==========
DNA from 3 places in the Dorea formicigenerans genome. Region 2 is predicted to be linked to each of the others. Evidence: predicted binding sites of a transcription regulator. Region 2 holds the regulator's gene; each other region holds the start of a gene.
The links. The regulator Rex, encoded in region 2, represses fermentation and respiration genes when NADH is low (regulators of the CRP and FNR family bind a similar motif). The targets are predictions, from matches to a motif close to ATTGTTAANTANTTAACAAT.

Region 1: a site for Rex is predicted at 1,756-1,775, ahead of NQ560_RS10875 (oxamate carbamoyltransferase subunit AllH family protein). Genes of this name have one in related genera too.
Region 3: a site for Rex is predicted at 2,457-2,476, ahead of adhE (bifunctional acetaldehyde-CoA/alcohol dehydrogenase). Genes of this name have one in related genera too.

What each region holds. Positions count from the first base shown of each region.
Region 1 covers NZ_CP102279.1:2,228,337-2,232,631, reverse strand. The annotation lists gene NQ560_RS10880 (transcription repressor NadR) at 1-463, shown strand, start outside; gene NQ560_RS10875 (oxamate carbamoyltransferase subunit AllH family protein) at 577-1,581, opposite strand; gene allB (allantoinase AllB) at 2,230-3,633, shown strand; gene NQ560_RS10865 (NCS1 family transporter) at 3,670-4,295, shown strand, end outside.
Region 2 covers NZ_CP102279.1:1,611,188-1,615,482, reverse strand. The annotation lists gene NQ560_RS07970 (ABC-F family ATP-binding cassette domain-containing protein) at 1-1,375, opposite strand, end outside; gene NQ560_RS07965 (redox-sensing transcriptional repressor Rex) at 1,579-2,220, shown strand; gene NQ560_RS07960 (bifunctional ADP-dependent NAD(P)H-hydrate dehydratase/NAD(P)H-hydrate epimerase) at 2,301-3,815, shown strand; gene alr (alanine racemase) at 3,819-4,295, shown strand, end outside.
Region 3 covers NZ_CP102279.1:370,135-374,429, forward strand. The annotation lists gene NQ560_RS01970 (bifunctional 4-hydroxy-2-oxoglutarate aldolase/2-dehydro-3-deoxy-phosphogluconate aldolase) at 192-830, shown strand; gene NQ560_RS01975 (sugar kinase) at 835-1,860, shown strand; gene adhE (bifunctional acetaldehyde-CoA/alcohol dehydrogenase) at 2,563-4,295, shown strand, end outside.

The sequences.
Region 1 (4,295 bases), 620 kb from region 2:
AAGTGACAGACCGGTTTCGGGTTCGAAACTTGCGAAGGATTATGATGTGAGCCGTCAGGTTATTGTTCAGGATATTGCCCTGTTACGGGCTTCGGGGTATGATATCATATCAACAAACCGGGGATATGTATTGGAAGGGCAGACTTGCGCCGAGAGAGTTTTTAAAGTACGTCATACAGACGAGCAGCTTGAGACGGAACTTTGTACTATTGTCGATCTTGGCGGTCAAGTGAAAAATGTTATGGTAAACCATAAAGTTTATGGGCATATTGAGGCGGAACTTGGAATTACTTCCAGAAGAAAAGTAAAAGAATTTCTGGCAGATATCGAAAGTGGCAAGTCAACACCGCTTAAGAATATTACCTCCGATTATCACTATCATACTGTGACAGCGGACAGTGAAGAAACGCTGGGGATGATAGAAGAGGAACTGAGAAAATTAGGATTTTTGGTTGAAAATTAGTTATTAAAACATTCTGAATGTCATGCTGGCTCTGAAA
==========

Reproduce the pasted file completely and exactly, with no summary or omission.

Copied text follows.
DNA from 3 places in the Dorea formicigenerans genome. Region 2 is predicted to be linked to each of the others. Evidence: predicted binding sites of a transcription regulator. Region 2 holds the regulator's gene; each other region holds the start of a gene.
The links. The regulator Rex, encoded in region 2, represses fermentation and respiration genes when NADH is low (regulators of the CRP and FNR family bind a similar motif). The targets are predictions, from matches to a motif close to ATTGTTAANTANTTAACAAT.

Region 1: a site for Rex is predicted at 1,756-1,775, ahead of NQ560_RS10875 (oxamate carbamoyltransferase subunit AllH family protein). Genes of this name have one in related genera too.
Region 3: a site for Rex is predicted at 2,457-2,476, ahead of adhE (bifunctional acetaldehyde-CoA/alcohol dehydrogenase). Genes of this name have one in related genera too.

What each region holds. Positions count from the first base shown of each region.
Region 1 covers NZ_CP102279.1:2,228,337-2,232,631, reverse strand. The annotation lists gene NQ560_RS10880 (transcription repressor NadR) at 1-463, shown strand, start outside; gene NQ560_RS10875 (oxamate carbamoyltransferase subunit AllH family protein) at 577-1,581, opposite strand; gene allB (allantoinase AllB) at 2,230-3,633, shown strand; gene NQ560_RS10865 (NCS1 family transporter) at 3,670-4,295, shown strand, end outside.
Region 2 covers NZ_CP102279.1:1,611,188-1,615,482, reverse strand. The annotation lists gene NQ560_RS07970 (ABC-F family ATP-binding cassette domain-containing protein) at 1-1,375, opposite strand, end outside; gene NQ560_RS07965 (redox-sensing transcriptional repressor Rex) at 1,579-2,220, shown strand; gene NQ560_RS07960 (bifunctional ADP-dependent NAD(P)H-hydrate dehydratase/NAD(P)H-hydrate epimerase) at 2,301-3,815, shown strand; gene alr (alanine racemase) at 3,819-4,295, shown strand, end outside.
Region 3 covers NZ_CP102279.1:370,135-374,429, forward strand. The annotation lists gene NQ560_RS01970 (bifunctional 4-hydroxy-2-oxoglutarate aldolase/2-dehydro-3-deoxy-phosphogluconate aldolase) at 192-830, shown strand; gene NQ560_RS01975 (sugar kinase) at 835-1,860, shown strand; gene adhE (bifunctional acetaldehyde-CoA/alcohol dehydrogenase) at 2,563-4,295, shown strand, end outside.

The sequences.
Region 1 (4,295 bases), 620 kb from region 2:
AAGTGACAGACCGGTTTCGGGTTCGAAACTTGCGAAGGATTATGATGTGAGCCGTCAGGTTATTGTTCAGGATATTGCCCTGTTACGGGCTTCGGGGTATGATATCATATCAACAAACCGGGGATATGTATTGGAAGGGCAGACTTGCGCCGAGAGAGTTTTTAAAGTACGTCATACAGACGAGCAGCTTGAGACGGAACTTTGTACTATTGTCGATCTTGGCGGTCAAGTGAAAAATGTTATGGTAAACCATAAAGTTTATGGGCATATTGAGGCGGAACTTGGAATTACTTCCAGAAGAAAAGTAAAAGAATTTCTGGCAGATATCGAAAGTGGCAAGTCAACACCGCTTAAGAATATTACCTCCGATTATCACTATCATACTGTGACAGCGGACAGTGAAGAAACGCTGGGGATGATAGAAGAGGAACTGAGAAAATTAGGATTTTTGGTTGAAAATTAGTTATTAAAACATTCTGAATGTCATGCTGGCTCTGAAA